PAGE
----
When we talk about sustainable urban environments we don’t just mean the environment (although some consideration of that that goes beyond aspiration would be welcome) – we also mean communities. Yet the dangerous assumption that sitting behind a desk and drawing lines on maps to indicate where things need to be, and therefore will be, ‘improved’ stretches all the way from council planning to foreign policy – and when inevitably it goes wrong, the results are the same. The local communities feel aggrieved, the resistance builds, and eventually the invaders withdraw.

Edinburgh doesn’t need another set of attractions, it doesn’t need a bigger airport, and it doesn’t need another brand new development to house a transient population that will depart as quickly as they arrived the moment the job market starts drying up – and I write that as one of those transients.

What it does need are good quality, affordable, energy efficient, sustainable homes for the less well-off who will be there long after the shine has worn off the latest new thing. It needs to generate employment opportunities for them that won’t disappear when the rich move to their next des res; and it needs accessible public services that are not targeted at those for whom an unsightly blemish is a major medical emergency and a trip to the local shops does not require the use of a Chelsea tractor.

In short, what the residents of Wester Hailes and so many other areas marked for ‘regeneration’ need is for someone to listen, someone to help raise their concerns, and in many cases someone to tell the planners, architects and developers that they’re clearly delusional.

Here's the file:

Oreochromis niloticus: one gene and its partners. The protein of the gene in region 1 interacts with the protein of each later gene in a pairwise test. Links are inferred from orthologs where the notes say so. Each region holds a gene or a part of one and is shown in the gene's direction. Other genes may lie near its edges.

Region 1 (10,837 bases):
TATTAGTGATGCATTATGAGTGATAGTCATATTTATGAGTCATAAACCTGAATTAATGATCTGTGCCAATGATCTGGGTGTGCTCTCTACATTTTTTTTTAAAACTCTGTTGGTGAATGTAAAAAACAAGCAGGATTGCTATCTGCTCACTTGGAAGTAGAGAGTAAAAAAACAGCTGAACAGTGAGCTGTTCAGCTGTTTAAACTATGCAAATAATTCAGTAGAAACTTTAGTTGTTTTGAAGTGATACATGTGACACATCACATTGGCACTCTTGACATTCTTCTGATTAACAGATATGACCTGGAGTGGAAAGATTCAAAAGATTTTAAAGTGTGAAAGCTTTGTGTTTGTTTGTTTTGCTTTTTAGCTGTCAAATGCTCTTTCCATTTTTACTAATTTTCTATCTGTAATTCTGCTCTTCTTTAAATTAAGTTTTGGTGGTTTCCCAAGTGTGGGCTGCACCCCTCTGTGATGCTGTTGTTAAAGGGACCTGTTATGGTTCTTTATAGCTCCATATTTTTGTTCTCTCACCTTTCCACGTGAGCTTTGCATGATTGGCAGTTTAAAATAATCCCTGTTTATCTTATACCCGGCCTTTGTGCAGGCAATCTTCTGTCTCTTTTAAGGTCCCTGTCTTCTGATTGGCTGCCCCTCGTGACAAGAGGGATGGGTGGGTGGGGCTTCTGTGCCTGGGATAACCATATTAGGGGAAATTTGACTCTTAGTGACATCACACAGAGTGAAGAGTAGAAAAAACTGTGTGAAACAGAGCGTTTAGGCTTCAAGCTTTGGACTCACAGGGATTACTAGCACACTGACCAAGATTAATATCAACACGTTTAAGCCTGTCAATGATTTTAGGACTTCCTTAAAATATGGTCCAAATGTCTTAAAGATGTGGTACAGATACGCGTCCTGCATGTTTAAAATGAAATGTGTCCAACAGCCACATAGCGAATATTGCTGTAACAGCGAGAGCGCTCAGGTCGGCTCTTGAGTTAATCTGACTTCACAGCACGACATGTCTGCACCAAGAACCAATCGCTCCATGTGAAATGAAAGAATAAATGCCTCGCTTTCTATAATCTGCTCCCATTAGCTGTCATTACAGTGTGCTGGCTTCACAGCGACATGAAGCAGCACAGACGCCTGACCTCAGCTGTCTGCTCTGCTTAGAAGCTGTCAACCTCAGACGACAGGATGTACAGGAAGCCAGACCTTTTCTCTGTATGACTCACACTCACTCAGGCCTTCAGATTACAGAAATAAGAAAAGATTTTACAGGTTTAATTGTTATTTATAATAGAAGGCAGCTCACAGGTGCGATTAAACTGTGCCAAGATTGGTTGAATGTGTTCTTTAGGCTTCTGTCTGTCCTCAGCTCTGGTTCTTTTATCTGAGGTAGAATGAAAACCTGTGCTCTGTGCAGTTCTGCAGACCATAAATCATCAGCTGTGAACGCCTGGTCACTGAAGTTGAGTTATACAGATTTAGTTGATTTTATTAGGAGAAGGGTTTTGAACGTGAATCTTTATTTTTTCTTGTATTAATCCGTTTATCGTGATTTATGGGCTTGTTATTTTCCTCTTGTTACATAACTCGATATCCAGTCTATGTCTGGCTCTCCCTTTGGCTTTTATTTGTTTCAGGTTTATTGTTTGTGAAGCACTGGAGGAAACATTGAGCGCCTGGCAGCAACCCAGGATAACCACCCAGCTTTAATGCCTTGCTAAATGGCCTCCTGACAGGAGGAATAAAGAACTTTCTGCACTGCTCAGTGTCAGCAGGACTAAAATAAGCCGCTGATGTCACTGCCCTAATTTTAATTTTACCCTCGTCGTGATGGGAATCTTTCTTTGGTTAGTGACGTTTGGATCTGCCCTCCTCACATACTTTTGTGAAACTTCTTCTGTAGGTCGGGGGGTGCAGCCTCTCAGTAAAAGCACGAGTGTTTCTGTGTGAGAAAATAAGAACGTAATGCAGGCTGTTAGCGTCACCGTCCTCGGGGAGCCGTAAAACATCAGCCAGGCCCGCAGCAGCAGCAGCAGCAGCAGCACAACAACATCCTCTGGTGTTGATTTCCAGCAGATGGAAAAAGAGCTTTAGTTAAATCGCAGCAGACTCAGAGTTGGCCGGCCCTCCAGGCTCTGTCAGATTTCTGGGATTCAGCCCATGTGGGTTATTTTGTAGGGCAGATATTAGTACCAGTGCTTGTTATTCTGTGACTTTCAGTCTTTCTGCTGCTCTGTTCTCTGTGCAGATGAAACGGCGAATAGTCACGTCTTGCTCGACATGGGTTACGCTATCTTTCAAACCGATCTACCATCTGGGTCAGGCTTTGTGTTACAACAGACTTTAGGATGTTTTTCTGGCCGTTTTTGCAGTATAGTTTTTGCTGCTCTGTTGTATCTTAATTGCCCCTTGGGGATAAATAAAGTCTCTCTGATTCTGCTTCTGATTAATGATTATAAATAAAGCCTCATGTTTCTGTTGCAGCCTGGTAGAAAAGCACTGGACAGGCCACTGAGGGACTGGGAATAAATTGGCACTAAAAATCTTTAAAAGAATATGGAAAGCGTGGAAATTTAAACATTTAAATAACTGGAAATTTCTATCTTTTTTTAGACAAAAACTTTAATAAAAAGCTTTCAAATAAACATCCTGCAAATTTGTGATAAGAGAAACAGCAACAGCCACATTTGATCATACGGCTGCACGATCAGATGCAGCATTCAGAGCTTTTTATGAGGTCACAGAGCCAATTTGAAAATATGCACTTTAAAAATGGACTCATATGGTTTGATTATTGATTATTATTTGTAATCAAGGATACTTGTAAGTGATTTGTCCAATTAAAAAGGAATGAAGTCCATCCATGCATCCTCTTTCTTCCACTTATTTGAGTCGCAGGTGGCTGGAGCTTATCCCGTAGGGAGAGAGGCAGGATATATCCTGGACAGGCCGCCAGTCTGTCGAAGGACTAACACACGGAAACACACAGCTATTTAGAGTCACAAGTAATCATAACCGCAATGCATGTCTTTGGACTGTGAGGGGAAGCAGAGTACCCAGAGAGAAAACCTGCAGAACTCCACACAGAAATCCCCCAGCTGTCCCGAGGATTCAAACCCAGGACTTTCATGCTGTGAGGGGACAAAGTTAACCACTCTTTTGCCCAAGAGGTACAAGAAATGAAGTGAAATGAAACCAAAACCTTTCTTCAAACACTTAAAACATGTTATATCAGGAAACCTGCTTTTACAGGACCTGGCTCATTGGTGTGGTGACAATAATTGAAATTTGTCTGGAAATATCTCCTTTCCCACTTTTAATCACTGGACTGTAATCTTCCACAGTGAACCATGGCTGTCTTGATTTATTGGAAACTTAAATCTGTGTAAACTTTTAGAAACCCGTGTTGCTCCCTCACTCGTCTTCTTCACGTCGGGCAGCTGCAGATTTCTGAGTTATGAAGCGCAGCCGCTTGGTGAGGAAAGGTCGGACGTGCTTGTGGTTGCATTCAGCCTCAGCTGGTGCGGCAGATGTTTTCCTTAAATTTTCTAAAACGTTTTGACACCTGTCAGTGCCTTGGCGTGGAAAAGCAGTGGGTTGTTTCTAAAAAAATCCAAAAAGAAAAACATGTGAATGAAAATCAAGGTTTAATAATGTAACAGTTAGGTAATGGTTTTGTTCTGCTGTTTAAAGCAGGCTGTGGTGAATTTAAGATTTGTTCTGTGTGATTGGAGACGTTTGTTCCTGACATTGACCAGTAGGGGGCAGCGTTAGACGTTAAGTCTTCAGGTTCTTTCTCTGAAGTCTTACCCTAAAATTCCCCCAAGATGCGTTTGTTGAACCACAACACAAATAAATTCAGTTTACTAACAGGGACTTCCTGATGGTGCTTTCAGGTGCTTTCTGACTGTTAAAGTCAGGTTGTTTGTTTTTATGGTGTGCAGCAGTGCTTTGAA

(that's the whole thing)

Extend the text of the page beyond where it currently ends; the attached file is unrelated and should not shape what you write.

Sustainability means much more than a few gardens and the odd solar panel. It also means sustainable communities. It means building community centres, health centres, youth centres, allotments, schools, and post offices, and, where possible, letting the community own and run them. And it means running ‘stakeholder consultation exercises’ that have outcomes that are not pre-determined by those who commission and run them.

The problem with all that is that, at some point, the community will point at something, possibly a lot of things, and say ‘ we don’t need it and we don’t want it, what we want is this…’. That’s going to hurt, but not as much as it’ll hurt the people of Wester Hailes if they see that, for the second time in as many generations, the council has decided that the needs of those who might want to live and work in the city are worth more than the needs of those who already do. Because if the council and the developers of the Garden City fail to consider those needs those same people might start thinking that they’d be better off in Hull.